Diana’s situation, while seemingly steeped in the fantastic, in the mythological, seems an appropriately allegory for the poststructural critique of identity, and the queering of sexuality receiving currency in certain academic circles today. Just as the scriptwriters of Kill Bill saw fit to look at Superman’s alter ego of Clark Kent as a critique of the human race, Diana’s story appears itself a mirroring of our own reality; a comment on the identities we hold dear.

The first point to be made is that, in being made of clay, Diana immediately calls attention to the idea of identity as a fiction. Increasingly poststructuralist literature is redrafting the way identity is looked at. Through various linguistic teachings, identity is being exposed to have been an intricately formed and discursively produced fiction. Certainty is being made undone as identities are being historically situated. In Queer Theory in particular, a genealogy of homosexuality has exposed the historical conditions that produced sexuality as a way of talking about who we are. It has looked at the conditions that have lead to the production of sexual subjectivities. And along with it goes a problematising of the foundations upon which we have come to make such firm statements. The binary distinctions between man and woman, hetero and homo, nature and nurture, are being called into question, and with them the constructs that proceed from their foundations; particularly an opening up of gender boundaries, of sexual diversity. We are looking at ourselves, but we are even more looking at the ways we came to identify specific phenomena as delineating identity, and we are slowly but surely recognising their contingency. (Of course such a project is not unanimous, nor without pitfall, but such a discussion is perhaps more appropriate elsewhere). And Diana, smiling benevolently from her position of improbable perfection, seems cheekily aware of it all. She knows that identity is something to be achieved, something maintained everyday, like the image of clay from which she was sculpted, and she even goes on to advise how she does so.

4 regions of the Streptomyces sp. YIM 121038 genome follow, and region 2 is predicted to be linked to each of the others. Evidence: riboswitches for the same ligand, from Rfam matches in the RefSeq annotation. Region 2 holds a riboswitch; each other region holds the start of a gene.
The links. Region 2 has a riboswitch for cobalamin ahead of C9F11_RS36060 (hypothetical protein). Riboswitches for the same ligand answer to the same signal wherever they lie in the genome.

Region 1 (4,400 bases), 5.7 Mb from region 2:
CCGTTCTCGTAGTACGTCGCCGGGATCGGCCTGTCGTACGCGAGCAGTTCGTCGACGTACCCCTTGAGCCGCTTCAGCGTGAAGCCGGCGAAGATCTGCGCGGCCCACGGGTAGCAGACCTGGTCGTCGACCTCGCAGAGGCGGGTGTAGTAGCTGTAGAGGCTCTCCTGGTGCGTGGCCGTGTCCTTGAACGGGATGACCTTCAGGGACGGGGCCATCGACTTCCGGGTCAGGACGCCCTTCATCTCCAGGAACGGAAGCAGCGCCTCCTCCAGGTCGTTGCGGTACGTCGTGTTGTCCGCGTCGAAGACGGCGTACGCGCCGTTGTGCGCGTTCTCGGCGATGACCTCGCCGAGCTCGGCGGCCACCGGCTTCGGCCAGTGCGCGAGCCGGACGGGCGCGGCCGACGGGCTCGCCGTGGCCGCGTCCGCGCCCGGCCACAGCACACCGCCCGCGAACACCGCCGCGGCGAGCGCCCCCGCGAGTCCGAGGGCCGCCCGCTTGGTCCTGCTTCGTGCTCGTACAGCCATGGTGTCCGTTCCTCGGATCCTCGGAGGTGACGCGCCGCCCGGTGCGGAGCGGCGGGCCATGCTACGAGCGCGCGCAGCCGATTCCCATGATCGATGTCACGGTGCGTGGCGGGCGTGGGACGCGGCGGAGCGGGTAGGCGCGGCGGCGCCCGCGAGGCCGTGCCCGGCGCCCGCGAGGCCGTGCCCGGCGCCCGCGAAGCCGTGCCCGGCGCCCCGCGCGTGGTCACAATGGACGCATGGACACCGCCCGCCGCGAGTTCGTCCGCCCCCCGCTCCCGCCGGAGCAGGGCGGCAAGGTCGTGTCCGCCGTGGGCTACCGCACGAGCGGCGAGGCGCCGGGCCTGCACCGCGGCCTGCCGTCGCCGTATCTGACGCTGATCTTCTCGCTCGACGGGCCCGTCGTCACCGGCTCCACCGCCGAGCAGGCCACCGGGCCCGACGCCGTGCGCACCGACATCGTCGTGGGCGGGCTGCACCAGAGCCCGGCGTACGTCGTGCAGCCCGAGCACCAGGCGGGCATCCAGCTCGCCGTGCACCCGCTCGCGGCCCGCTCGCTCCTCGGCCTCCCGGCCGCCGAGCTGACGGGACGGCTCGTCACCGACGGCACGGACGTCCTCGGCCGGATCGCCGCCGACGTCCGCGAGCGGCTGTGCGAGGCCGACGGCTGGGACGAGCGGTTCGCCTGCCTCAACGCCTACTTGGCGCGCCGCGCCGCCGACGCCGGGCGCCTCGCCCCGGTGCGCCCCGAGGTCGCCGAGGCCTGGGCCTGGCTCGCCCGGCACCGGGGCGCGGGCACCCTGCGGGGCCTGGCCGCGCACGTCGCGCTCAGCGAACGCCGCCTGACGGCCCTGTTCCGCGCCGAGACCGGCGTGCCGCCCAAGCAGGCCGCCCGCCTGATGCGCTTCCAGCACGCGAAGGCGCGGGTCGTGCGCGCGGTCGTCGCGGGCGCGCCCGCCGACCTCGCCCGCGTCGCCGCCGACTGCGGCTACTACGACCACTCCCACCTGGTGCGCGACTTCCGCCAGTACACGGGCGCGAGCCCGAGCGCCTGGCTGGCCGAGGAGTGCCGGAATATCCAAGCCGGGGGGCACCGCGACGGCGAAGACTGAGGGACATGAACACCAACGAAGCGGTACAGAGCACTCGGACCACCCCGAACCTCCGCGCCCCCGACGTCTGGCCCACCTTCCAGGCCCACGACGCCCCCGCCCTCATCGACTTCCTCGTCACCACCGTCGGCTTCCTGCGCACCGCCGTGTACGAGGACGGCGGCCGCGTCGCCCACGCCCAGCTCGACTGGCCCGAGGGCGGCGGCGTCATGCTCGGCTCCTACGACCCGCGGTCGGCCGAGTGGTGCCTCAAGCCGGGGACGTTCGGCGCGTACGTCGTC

Through the rest of their discussion, Lois questions Diana on just how she manages to own all the contradictions that make up her personality. She evokes the same questions that perhaps have been plaguing us from the outset. Just how does she manage it? How does she appear to be so perfect, and yet at the same time blatantly flout such jarring contradictions as being a warrior devoted to teaching peace? How is she both ‘exotic’ and ‘down home’? How does she live in wealth, and then sit in poverty to care for the dying? Diana answers us by holding up her Lasso of Truth, that Golden Lariat that is both literal and metaphorical weapon, and suddenly, perhaps, all becomes clear.